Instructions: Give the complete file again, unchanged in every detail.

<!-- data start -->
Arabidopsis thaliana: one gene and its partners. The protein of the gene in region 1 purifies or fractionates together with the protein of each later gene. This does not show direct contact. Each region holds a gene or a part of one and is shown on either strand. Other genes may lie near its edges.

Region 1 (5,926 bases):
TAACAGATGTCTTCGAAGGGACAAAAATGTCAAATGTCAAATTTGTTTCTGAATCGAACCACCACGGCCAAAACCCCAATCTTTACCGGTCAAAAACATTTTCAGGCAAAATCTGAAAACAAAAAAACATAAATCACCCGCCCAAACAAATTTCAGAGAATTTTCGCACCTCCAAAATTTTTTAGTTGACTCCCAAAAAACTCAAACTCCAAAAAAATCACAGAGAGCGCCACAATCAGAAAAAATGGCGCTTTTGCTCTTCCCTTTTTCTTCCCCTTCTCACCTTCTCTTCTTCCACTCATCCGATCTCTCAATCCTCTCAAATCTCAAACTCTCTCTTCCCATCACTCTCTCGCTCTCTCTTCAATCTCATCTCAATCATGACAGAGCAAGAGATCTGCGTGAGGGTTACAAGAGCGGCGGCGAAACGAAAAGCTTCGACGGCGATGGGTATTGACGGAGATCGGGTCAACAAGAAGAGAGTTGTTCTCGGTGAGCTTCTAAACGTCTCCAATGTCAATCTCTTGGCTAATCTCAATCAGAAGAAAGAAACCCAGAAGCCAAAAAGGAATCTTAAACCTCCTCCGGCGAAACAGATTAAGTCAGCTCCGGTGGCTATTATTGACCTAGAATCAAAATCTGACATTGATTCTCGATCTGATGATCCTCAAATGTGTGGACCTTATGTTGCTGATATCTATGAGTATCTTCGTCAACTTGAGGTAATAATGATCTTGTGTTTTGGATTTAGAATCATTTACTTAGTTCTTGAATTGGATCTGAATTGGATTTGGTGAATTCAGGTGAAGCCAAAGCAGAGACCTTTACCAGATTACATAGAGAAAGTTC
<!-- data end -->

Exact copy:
Arabidopsis thaliana: one gene and its partners. The protein of the gene in region 1 purifies or fractionates together with the protein of each later gene. This does not show direct contact. Each region holds a gene or a part of one and is shown on either strand. Other genes may lie near its edges.

Region 1 (5,926 bases):
TAACAGATGTCTTCGAAGGGACAAAAATGTCAAATGTCAAATTTGTTTCTGAATCGAACCACCACGGCCAAAACCCCAATCTTTACCGGTCAAAAACATTTTCAGGCAAAATCTGAAAACAAAAAAACATAAATCACCCGCCCAAACAAATTTCAGAGAATTTTCGCACCTCCAAAATTTTTTAGTTGACTCCCAAAAAACTCAAACTCCAAAAAAATCACAGAGAGCGCCACAATCAGAAAAAATGGCGCTTTTGCTCTTCCCTTTTTCTTCCCCTTCTCACCTTCTCTTCTTCCACTCATCCGATCTCTCAATCCTCTCAAATCTCAAACTCTCTCTTCCCATCACTCTCTCGCTCTCTCTTCAATCTCATCTCAATCATGACAGAGCAAGAGATCTGCGTGAGGGTTACAAGAGCGGCGGCGAAACGAAAAGCTTCGACGGCGATGGGTATTGACGGAGATCGGGTCAACAAGAAGAGAGTTGTTCTCGGTGAGCTTCTAAACGTCTCCAATGTCAATCTCTTGGCTAATCTCAATCAGAAGAAAGAAACCCAGAAGCCAAAAAGGAATCTTAAACCTCCTCCGGCGAAACAGATTAAGTCAGCTCCGGTGGCTATTATTGACCTAGAATCAAAATCTGACATTGATTCTCGATCTGATGATCCTCAAATGTGTGGACCTTATGTTGCTGATATCTATGAGTATCTTCGTCAACTTGAGGTAATAATGATCTTGTGTTTTGGATTTAGAATCATTTACTTAGTTCTTGAATTGGATCTGAATTGGATTTGGTGAATTCAGGTGAAGCCAAAGCAGAGACCTTTACCAGATTACATAGAGAAAGTTC